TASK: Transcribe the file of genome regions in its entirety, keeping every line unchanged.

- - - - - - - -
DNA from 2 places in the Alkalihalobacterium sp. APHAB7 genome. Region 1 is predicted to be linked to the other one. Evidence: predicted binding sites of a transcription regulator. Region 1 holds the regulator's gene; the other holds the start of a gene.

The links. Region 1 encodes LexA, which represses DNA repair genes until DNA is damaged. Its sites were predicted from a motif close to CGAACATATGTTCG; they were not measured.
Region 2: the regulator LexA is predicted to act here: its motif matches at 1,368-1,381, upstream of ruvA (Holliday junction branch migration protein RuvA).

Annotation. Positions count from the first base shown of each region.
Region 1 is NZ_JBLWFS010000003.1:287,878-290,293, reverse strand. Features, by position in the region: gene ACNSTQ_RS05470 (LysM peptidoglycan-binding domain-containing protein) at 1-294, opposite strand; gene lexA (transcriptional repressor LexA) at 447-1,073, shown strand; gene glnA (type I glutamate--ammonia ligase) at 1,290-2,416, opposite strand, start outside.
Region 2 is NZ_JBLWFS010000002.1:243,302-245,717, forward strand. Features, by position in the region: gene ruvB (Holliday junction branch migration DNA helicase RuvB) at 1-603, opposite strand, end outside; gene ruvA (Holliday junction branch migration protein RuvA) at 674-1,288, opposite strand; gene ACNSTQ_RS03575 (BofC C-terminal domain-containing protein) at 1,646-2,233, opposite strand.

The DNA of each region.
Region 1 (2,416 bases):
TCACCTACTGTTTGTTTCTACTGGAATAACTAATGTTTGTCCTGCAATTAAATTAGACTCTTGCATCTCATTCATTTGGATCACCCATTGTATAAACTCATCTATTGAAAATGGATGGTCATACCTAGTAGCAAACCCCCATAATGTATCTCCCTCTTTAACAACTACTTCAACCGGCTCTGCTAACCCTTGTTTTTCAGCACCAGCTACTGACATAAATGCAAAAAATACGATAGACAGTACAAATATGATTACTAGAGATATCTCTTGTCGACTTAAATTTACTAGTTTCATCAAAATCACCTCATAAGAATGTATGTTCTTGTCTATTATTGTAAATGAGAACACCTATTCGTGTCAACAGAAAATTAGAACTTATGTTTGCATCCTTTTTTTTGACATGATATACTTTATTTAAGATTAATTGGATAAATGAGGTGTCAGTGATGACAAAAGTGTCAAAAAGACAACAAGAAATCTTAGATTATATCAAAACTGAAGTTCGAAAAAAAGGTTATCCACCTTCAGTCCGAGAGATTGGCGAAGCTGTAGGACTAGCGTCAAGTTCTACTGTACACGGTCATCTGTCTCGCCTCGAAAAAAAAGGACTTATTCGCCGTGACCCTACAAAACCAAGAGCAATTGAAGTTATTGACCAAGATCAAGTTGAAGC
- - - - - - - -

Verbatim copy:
DNA from 2 places in the Alkalihalobacterium sp. APHAB7 genome. Region 1 is predicted to be linked to the other one. Evidence: predicted binding sites of a transcription regulator. Region 1 holds the regulator's gene; the other holds the start of a gene.

The links. Region 1 encodes LexA, which represses DNA repair genes until DNA is damaged. Its sites were predicted from a motif close to CGAACATATGTTCG; they were not measured.
Region 2: the regulator LexA is predicted to act here: its motif matches at 1,368-1,381, upstream of ruvA (Holliday junction branch migration protein RuvA).

Annotation. Positions count from the first base shown of each region.
Region 1 is NZ_JBLWFS010000003.1:287,878-290,293, reverse strand. Features, by position in the region: gene ACNSTQ_RS05470 (LysM peptidoglycan-binding domain-containing protein) at 1-294, opposite strand; gene lexA (transcriptional repressor LexA) at 447-1,073, shown strand; gene glnA (type I glutamate--ammonia ligase) at 1,290-2,416, opposite strand, start outside.
Region 2 is NZ_JBLWFS010000002.1:243,302-245,717, forward strand. Features, by position in the region: gene ruvB (Holliday junction branch migration DNA helicase RuvB) at 1-603, opposite strand, end outside; gene ruvA (Holliday junction branch migration protein RuvA) at 674-1,288, opposite strand; gene ACNSTQ_RS03575 (BofC C-terminal domain-containing protein) at 1,646-2,233, opposite strand.

The DNA of each region.
Region 1 (2,416 bases):
TCACCTACTGTTTGTTTCTACTGGAATAACTAATGTTTGTCCTGCAATTAAATTAGACTCTTGCATCTCATTCATTTGGATCACCCATTGTATAAACTCATCTATTGAAAATGGATGGTCATACCTAGTAGCAAACCCCCATAATGTATCTCCCTCTTTAACAACTACTTCAACCGGCTCTGCTAACCCTTGTTTTTCAGCACCAGCTACTGACATAAATGCAAAAAATACGATAGACAGTACAAATATGATTACTAGAGATATCTCTTGTCGACTTAAATTTACTAGTTTCATCAAAATCACCTCATAAGAATGTATGTTCTTGTCTATTATTGTAAATGAGAACACCTATTCGTGTCAACAGAAAATTAGAACTTATGTTTGCATCCTTTTTTTTGACATGATATACTTTATTTAAGATTAATTGGATAAATGAGGTGTCAGTGATGACAAAAGTGTCAAAAAGACAACAAGAAATCTTAGATTATATCAAAACTGAAGTTCGAAAAAAAGGTTATCCACCTTCAGTCCGAGAGATTGGCGAAGCTGTAGGACTAGCGTCAAGTTCTACTGTACACGGTCATCTGTCTCGCCTCGAAAAAAAAGGACTTATTCGCCGTGACCCTACAAAACCAAGAGCAATTGAAGTTATTGACCAAGATCAAGTTGAAGC